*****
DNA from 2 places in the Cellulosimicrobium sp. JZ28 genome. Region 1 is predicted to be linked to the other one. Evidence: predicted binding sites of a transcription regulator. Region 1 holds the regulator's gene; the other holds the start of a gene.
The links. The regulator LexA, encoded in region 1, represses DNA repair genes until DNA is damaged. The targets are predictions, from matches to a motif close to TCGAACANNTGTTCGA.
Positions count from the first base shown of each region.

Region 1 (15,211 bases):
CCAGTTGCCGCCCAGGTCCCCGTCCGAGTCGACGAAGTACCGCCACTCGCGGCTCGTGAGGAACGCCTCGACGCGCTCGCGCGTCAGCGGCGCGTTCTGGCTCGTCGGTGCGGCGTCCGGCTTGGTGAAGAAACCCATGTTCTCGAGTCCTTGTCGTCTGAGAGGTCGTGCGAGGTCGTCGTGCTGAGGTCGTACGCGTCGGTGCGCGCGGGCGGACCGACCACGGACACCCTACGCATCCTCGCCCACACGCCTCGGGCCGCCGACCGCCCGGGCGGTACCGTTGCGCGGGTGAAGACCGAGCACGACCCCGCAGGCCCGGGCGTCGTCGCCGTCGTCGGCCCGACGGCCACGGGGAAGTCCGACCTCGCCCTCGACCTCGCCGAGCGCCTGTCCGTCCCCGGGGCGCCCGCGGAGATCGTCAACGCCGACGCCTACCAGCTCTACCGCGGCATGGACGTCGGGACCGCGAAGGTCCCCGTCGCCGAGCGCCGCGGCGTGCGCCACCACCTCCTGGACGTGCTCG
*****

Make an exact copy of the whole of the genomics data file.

DNA from 2 places in the Cellulosimicrobium sp. JZ28 genome. Region 1 is predicted to be linked to the other one. Evidence: predicted binding sites of a transcription regulator. Region 1 holds the regulator's gene; the other holds the start of a gene.
The links. The regulator LexA, encoded in region 1, represses DNA repair genes until DNA is damaged. The targets are predictions, from matches to a motif close to TCGAACANNTGTTCGA.
Positions count from the first base shown of each region.

Region 1 (15,211 bases):
CCAGTTGCCGCCCAGGTCCCCGTCCGAGTCGACGAAGTACCGCCACTCGCGGCTCGTGAGGAACGCCTCGACGCGCTCGCGCGTCAGCGGCGCGTTCTGGCTCGTCGGTGCGGCGTCCGGCTTGGTGAAGAAACCCATGTTCTCGAGTCCTTGTCGTCTGAGAGGTCGTGCGAGGTCGTCGTGCTGAGGTCGTACGCGTCGGTGCGCGCGGGCGGACCGACCACGGACACCCTACGCATCCTCGCCCACACGCCTCGGGCCGCCGACCGCCCGGGCGGTACCGTTGCGCGGGTGAAGACCGAGCACGACCCCGCAGGCCCGGGCGTCGTCGCCGTCGTCGGCCCGACGGCCACGGGGAAGTCCGACCTCGCCCTCGACCTCGCCGAGCGCCTGTCCGTCCCCGGGGCGCCCGCGGAGATCGTCAACGCCGACGCCTACCAGCTCTACCGCGGCATGGACGTCGGGACCGCGAAGGTCCCCGTCGCCGAGCGCCGCGGCGTGCGCCACCACCTCCTGGACGTGCTCG